Friday, October 23, 2020

World Bank highlights land usage conflict in Botswana

Land issues can be the most contentious aspect of mining, particularly when there are sensitive eco-systems and limited productive land available, the World Bank has opined.

The remarks follows a case in which Morupule Coal Mine (MCM) is in a dispute with some of the farmers who hold land rights to the area that the company intends to build a new 1.35 million tonnes per annum coal mine. The mine is targeted to feed into the planned 300MW power station at Morupule B (Unit 5&6).

The World Bank Group report also noted that there were community issues around access to water at the Debswana Orapa mine in the past. The mining company in the area, Debswana Mining Company addressed the issue through construction of sophisticated recycling facilities and use of storm water as alternatives to groundwater use.

At the same time, some companies, operating in the Kalahari area have provided desalination plants for community access to water. Further the report from World Bank Group identify that the government has confirmed that the mining sector is largely compliant with water management regulations due to high profile nature of this resource.

Hence tribal land is generally available for allocation by Land Boards, but good-quality land is scarce and efforts to systematically record land information have been slow. Accordingly, records of landholdings are limited. A lease market for allocated tribal land is developing. Land plots in urban centers (both private and state land) are recorded in the State Land Integrated Management System. The plots are increasingly expensive, and state land allocations include requirements for development. If residents are unable to develop allocated plots, the state repossesses them. In 2001, the state had repossessed roughly 13% of the middle and upper income area plots allocated, and 55% of plots allocated to low-income residents.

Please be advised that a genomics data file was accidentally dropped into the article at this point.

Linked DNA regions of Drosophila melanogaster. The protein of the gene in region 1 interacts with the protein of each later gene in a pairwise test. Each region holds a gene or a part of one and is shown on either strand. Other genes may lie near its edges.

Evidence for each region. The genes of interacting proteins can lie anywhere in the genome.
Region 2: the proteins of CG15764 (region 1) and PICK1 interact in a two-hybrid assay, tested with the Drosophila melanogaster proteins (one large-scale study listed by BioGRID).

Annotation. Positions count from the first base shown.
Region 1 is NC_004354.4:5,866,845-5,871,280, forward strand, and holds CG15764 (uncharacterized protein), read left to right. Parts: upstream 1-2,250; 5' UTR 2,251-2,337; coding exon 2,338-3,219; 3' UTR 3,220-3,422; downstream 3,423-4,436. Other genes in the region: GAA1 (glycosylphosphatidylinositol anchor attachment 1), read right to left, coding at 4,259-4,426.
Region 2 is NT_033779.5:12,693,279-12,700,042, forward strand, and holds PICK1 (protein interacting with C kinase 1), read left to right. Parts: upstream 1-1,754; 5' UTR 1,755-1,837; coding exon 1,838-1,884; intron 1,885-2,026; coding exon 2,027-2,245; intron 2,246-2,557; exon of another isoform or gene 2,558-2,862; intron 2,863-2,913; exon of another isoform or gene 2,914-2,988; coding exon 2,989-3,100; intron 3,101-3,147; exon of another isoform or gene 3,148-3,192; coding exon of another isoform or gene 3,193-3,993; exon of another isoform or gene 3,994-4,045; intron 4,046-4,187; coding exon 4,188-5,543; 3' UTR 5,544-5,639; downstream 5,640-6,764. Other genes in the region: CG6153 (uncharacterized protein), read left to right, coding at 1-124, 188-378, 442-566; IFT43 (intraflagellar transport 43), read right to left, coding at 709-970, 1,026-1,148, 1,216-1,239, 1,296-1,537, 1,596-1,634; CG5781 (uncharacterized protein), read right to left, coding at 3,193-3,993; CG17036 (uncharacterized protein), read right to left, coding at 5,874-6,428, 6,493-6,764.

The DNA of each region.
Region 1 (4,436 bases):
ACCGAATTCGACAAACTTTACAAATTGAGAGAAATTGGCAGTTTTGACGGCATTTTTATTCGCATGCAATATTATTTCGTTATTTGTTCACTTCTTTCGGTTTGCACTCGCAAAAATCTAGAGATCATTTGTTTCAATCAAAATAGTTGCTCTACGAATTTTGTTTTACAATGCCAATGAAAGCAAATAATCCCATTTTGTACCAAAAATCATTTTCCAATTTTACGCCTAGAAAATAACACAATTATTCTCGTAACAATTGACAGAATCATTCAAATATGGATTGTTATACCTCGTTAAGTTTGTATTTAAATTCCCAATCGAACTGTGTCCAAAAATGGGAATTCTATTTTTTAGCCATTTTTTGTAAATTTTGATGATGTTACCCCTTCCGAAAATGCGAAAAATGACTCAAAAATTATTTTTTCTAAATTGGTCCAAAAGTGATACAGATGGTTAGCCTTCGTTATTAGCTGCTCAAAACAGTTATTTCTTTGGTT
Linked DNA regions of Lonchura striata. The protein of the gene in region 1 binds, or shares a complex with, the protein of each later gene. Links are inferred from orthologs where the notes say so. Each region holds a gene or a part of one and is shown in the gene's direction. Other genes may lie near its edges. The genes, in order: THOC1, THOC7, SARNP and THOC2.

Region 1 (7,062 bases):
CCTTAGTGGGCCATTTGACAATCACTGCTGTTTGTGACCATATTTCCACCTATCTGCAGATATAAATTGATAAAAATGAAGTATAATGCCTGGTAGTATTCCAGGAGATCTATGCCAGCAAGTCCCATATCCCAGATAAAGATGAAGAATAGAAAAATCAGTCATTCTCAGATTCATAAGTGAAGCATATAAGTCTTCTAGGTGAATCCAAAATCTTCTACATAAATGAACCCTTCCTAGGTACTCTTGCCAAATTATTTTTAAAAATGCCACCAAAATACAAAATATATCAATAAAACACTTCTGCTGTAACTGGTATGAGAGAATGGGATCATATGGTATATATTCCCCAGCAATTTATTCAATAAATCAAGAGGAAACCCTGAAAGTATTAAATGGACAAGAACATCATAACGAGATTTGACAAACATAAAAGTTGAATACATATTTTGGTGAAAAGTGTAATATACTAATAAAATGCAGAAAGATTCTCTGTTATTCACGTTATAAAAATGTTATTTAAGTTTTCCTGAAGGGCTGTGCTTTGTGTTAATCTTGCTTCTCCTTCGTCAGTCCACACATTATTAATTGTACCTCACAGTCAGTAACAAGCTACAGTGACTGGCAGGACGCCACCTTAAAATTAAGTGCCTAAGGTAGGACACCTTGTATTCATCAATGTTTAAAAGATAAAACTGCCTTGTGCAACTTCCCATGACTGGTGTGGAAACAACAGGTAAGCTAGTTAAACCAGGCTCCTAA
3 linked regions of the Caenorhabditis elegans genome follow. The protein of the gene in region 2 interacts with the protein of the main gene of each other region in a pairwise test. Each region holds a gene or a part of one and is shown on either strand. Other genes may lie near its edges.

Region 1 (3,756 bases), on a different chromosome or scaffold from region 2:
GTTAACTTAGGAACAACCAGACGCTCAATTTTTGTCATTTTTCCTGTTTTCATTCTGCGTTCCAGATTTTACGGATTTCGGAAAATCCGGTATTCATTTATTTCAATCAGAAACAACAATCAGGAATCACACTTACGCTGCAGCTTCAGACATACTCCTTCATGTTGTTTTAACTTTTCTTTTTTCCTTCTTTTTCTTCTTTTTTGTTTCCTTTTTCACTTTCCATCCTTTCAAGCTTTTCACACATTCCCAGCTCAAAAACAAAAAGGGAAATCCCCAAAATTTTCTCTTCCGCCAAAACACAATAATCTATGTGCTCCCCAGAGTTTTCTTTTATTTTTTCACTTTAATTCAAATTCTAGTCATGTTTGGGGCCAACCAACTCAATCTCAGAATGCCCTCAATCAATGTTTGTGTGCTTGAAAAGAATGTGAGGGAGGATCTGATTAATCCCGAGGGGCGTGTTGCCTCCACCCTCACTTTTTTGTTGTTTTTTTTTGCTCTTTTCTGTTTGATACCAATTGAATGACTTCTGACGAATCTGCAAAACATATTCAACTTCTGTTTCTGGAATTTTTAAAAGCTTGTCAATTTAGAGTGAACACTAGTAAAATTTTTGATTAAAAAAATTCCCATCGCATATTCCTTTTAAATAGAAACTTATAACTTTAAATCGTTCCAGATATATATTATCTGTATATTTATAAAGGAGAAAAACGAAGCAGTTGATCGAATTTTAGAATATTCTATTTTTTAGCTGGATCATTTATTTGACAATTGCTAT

According to the World Bank Group report, Botswana’s land management system includes rurally based Land Boards and Tribunals set out requirements for compensation and resettlement when land for mining development is required.

World Bank Group statement further stated that some companies noted that they voluntarily pay higher rates for land compensation that are stipulated by the Land Board, mostly to achieve a “social license” to mine especially in ecologically sensitive areas (around the Okavango Delta or in the Central Kalahari Game Reserve). Companies have also called for better guidelines around resettlement and compensation for displaced people.

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